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Executing SQL Statements

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Many non-query SQL statements do not answer a result table at all. In these situations it is more appropriate to use DBConnection>>exec: rather than #query:. This works in a similar way, except that it does not answer a DBResultSet, but rather an instance of DBStatement that has just executed the SQL. Typically, you would use #exec: for performing create, update and delete operations on the database and also when using the various cataloguing operations that SQL provides. Let us try some examples to illustrate this.

s := c exec: 'delete from Orders where OrderID=10250'.

 

If this operation fails it will raise an exception. Hopefully, this statement did not do so, so we can assume that the order was deleted successfully. To find out how many rows were affected by the statement you can use:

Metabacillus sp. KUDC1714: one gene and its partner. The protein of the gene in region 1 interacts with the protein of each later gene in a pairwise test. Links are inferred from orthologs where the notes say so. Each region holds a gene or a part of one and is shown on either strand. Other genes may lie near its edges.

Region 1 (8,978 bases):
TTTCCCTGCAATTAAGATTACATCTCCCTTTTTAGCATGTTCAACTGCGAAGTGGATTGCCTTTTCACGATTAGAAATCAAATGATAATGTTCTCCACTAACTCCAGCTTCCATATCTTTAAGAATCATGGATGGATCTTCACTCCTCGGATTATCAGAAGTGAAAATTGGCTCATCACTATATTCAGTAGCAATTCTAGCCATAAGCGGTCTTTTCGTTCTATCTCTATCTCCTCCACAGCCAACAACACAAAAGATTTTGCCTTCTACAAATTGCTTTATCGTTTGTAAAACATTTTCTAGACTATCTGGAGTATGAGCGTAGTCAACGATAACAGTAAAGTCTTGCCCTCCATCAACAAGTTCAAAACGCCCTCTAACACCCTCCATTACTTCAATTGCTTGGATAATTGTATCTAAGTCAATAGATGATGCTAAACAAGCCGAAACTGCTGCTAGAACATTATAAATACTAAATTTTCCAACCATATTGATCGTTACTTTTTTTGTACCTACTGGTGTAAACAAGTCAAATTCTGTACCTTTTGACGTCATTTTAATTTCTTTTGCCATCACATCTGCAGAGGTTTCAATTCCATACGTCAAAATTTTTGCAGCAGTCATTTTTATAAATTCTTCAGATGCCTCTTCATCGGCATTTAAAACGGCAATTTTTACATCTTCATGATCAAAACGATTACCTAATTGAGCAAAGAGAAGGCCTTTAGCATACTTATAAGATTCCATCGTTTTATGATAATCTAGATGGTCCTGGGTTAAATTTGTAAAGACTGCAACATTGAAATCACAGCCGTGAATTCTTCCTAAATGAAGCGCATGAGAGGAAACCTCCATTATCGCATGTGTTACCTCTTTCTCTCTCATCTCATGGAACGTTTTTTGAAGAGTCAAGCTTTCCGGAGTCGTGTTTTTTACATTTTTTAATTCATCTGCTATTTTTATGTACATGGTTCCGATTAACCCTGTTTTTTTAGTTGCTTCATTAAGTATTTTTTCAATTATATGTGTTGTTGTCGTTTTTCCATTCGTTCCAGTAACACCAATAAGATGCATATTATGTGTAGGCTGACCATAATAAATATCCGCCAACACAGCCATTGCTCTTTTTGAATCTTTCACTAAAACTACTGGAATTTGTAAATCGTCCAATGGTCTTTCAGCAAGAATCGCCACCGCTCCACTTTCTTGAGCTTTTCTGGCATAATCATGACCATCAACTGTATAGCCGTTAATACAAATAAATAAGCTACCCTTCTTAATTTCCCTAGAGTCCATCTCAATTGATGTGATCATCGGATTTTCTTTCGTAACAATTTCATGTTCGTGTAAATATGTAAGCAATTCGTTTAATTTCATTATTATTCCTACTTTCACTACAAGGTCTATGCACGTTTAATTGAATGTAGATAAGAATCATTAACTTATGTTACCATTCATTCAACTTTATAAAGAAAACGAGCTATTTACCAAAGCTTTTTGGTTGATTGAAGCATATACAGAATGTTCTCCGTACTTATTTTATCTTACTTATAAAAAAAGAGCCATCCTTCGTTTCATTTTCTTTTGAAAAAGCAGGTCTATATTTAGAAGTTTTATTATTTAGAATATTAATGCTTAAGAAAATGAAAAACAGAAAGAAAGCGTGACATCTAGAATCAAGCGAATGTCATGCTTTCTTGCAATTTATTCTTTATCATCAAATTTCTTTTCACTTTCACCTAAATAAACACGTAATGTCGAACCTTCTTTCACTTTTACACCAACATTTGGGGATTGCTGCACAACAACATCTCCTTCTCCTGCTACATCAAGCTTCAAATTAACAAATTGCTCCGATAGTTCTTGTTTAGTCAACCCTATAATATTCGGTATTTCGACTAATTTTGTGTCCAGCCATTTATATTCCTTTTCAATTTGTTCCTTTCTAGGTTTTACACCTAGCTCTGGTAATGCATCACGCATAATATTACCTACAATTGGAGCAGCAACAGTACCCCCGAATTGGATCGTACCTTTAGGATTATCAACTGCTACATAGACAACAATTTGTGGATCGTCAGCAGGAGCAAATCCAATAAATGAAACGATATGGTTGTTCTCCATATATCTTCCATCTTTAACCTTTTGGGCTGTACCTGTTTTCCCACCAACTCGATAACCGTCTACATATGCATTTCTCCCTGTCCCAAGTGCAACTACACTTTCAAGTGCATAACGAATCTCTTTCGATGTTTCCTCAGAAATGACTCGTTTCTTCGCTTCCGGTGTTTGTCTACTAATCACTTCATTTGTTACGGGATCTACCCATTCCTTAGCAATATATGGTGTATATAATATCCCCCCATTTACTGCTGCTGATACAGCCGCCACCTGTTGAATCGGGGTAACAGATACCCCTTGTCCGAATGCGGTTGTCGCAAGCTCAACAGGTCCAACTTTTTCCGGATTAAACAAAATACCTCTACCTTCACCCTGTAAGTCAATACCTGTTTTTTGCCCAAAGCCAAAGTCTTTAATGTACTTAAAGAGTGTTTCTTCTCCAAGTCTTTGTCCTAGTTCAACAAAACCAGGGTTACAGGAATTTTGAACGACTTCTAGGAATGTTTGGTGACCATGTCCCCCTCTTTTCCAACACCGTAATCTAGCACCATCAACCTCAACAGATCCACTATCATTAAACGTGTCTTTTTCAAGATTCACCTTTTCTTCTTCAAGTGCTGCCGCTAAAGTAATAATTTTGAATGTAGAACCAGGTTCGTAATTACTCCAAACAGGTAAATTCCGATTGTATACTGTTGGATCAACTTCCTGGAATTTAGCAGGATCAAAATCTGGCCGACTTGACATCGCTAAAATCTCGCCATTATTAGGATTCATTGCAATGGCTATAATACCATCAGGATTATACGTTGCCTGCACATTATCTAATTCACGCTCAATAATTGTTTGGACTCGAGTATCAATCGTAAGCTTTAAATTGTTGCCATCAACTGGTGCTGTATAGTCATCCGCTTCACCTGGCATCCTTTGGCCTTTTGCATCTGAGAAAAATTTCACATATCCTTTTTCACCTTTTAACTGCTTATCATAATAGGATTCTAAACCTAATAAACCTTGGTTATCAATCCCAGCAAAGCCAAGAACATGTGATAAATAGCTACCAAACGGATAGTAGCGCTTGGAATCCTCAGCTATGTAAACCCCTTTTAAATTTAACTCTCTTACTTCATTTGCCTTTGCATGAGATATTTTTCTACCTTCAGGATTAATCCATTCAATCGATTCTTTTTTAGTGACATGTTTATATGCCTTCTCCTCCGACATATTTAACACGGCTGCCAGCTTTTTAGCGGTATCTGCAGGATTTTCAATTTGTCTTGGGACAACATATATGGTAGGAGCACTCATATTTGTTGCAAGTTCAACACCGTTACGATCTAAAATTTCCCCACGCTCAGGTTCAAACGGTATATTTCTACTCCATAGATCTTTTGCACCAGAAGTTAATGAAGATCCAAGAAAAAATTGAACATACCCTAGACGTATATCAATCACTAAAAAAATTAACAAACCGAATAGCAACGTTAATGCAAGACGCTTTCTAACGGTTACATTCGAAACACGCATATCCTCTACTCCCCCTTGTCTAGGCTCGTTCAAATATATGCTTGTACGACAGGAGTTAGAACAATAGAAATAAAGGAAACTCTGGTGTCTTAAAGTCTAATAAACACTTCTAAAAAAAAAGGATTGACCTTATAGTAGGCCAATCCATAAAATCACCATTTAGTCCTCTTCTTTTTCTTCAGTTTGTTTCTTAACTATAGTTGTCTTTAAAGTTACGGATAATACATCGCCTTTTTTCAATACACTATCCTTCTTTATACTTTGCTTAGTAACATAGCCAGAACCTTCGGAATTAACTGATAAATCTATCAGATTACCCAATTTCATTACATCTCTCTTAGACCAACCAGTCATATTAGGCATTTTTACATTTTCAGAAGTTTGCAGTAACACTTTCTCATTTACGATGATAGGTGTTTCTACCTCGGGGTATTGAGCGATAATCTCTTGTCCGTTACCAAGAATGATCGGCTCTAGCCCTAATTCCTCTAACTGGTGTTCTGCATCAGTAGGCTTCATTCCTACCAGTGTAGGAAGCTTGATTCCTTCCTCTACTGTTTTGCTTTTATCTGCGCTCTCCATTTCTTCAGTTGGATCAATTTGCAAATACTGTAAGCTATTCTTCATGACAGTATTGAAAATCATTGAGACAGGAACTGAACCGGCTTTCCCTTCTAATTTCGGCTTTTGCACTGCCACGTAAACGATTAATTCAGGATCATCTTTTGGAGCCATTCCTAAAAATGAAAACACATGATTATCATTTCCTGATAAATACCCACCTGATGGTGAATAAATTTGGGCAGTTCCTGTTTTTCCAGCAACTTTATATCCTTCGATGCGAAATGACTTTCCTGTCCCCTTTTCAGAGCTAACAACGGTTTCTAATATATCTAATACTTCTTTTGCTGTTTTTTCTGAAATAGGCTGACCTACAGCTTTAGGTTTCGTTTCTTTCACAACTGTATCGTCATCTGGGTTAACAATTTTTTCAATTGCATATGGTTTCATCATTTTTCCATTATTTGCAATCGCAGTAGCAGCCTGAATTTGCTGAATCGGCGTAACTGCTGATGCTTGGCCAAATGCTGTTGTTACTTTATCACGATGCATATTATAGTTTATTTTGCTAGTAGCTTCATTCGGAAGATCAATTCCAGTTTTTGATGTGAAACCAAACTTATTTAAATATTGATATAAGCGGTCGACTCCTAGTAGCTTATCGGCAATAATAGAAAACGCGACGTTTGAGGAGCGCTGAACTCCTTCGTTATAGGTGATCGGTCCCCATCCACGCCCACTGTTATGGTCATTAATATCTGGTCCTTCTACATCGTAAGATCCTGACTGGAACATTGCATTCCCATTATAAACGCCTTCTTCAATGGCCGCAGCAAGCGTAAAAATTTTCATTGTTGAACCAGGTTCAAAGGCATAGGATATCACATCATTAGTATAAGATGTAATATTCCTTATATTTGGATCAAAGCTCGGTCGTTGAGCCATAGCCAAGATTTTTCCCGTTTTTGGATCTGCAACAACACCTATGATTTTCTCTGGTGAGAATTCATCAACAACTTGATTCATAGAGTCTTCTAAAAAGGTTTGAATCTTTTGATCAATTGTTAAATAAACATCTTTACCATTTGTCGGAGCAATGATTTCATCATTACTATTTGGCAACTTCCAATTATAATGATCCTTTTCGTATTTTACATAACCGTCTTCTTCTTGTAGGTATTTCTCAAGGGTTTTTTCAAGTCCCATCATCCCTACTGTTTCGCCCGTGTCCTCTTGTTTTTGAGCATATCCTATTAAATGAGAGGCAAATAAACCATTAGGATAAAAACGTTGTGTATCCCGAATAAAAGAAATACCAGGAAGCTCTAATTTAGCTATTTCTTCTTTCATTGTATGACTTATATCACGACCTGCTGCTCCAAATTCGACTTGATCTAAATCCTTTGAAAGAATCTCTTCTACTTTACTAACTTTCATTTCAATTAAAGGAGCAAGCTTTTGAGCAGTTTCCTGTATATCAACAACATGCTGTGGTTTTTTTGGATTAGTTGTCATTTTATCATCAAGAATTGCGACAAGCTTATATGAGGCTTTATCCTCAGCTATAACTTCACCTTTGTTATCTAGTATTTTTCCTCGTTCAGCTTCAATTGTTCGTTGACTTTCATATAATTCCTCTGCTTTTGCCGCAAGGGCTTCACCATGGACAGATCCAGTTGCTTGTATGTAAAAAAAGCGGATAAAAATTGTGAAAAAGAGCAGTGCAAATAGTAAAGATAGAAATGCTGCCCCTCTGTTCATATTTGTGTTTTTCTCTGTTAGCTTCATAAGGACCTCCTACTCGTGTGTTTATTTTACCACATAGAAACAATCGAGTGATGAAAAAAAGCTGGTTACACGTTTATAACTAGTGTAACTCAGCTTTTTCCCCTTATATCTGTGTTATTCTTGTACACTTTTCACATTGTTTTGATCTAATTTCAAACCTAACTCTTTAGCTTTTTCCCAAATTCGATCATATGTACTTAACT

s numRows. "Display it"

 

Just to confirm that this particular order is no longer in the Orders table why not execute the following query:

c query: 'select * from Orders where OrderID=10250'. "Inspect it"

 

If the delete operation had found no matching rows to remove then the statement would still succeed but #numRows would answer zero.

Let's try an update operation to modify a record, this time in the Products table.

s := c exec: 'update Products set UnitPrice=17.5 where ProductName=''Tofu'''.

s numRows. "Display it"

 

Just validate that the update succeeded:

(c query: 'select UnitPrice from Products where ProductName=''Tofu''') at: 1. "Display it"